La Paix des Braves et l’entente conclue entre Ottawa et les Cris d’Eeyou Istchee en 2008 ont transformé les Cris du Québec en nation prospère. Les 16 000 autochtones de la Baie-James ont maintenant un revenu personnel disponible parmi les plus élevés du Québec, avait indiqué La Presse dans un article paru en 2011. Mais tout n’est pas rose. Les problèmes de santé et la pénurie de logements demeurent. La distribution de la richesse est inéquitable. Selon des données tirées du Plan Nord, 92% des jeunes Cris ont interrompu leur parcours scolaire sans avoir obtenu un diplôme ou une qualification.
CLIQUEZ ICI pour lire l’article : La Paix des Braves: un «exemple» pour Ottawa, croit Landry, par Valérie Simard, La Presse (Jan. 14, 2013).
(ENGLISH) Such treaties, including the Royal Proclamation of 1763, established that indigenous bands have some of the features of modern nations: control over their agreed-upon territory and its resources, de facto citizenship and the right to govern themselves. For the past 40 years, Canadian courts have recognized these treaties (and land claims yet to be settled) as legally binding; they became part of the Constitution in 1982.
That means that there is no question indigenous peoples have a right to be self-determined nations. But what kind of nation? A full-fledged Westphalian state? An ethno-territorial nation like Scotland and Wales in Britain, or Quebec in Canada? Or some less concrete form of nation built on traditions?
CLICK HERE to read the entire Globe and Mail column by Doug Saunders (Jan. 12, 2013).
Doug Saunders is a member of Your Canada, Your Constitution’s Patrons Council.
(ENGLISH) To take ownership of this idea, the current government should take the Kelowna Accord model and go bigger: reopen negotiations and address a number of priorities that were left out of the original accord, such as the situations facing aboriginal women and aboriginal peoples living in urban centres.
A new Kelowna Accord has the potential to be transformative for this country. Not only could it radically alter the Crown’s relationship with aboriginal peoples, it could significantly improve aboriginal standards of living and unlock an important source of economic wealth in this country.
CLICK HERE to read the entire Toronto Star Op-Ed by Christopher Alcantara (Jan. 3, 2013).
(ENGLISH) The Royal Commission on Aboriginal Peoples (RCAP) was established in 1991 and engaged in 178 days of public hearings, visiting 96 communities, commissioning research and consulting with experts. In 1996, the RCAP released a five volume report of findings and recommendations. The central purpose of the RCAP was to figure out what went wrong, how it went wrong, and what can be done to correct the problems identified. As the report asked, “What are the foundations of a fair and honourable relationship between the Aboriginal and non-Aboriginal people of Canada?”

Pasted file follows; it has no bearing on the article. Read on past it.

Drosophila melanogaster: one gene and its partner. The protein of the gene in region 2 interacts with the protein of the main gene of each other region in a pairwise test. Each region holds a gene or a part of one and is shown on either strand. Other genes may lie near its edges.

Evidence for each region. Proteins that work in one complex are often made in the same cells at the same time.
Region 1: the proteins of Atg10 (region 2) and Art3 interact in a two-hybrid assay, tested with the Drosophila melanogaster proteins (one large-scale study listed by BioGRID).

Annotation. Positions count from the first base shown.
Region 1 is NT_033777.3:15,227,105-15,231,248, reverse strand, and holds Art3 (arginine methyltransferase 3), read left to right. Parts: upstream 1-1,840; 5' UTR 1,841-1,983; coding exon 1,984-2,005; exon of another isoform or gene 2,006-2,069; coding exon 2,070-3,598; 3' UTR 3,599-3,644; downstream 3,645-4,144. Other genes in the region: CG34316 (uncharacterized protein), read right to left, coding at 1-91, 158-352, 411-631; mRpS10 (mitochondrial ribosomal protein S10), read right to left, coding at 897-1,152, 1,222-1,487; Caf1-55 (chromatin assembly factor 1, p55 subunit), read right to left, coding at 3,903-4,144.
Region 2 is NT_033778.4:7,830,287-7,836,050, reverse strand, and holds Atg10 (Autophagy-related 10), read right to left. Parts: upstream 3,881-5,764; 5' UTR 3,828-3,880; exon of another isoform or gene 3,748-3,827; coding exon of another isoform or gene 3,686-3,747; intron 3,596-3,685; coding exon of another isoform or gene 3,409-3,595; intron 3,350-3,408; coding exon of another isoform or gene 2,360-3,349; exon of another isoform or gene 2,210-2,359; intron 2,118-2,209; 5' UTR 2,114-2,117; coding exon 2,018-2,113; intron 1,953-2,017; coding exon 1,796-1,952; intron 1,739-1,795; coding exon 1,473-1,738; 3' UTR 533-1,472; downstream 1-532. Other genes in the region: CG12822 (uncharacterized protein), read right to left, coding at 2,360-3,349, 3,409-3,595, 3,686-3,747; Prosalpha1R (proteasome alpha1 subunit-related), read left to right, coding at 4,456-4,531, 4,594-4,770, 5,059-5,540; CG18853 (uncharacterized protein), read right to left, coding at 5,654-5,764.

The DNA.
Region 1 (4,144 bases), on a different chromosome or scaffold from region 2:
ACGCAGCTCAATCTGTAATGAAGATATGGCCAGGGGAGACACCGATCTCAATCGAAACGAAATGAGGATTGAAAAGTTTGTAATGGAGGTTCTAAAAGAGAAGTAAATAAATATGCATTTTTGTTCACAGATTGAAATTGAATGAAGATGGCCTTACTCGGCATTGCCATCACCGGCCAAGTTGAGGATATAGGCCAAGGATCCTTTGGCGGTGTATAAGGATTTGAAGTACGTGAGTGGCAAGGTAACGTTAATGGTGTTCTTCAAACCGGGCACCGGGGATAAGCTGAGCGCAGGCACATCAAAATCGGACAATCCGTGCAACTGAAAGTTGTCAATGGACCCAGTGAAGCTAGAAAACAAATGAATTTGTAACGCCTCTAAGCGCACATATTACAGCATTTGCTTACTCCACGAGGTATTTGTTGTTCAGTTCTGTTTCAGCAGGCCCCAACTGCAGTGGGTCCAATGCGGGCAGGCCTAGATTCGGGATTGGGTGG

A lot of people seem to feel lost when it comes to the huge diversity of issues faced by Aboriginal peoples in Canada, and with the obviously dysfunctional system of relationships between indigenous peoples and the broader Canadian population. This is why I think the RCAP is so incredibly powerful and important. Much work has already been done to come up with practical solutions to identifiable problems. No wheels need be reinvented here.
CLICK HERE to read the entire National Post Op-Ed by Chelsea Vowel (Dec. 31, 2012).
To see a more detailed version of Chelsea Vowel’s column, click here
(ENGLISH) The Aboriginal Affairs and Northern Development Department has an “Aboriginal Consultation and Accommodation” guideline for federal officials “to fulfill the duty to consult,” last updated in March 2011.
In September 2007, the UN adopted the Declaration on the Rights of Indigenous Peoples, which set out that states have an obligation to consult with First Nations and provide “free, prior and informed consent.” The Supreme Court has made a number of decisions to affirm a provincial and federal duty to consult.
CLICK HERE to read the entire Hill Times article by Laura Ryckewart (Jan. 1, 2013).
Une nouvelle Constitution du Canada devrait-elle enchâsser spécifiquement le droit des Autochtones à l’autodétermination (comme le proposait en partie l’Accord de Charlottetown de 1992)? Vous pouvez dire aux principaux politiciens du Canada ce que vous en pensez en cliquant ICI.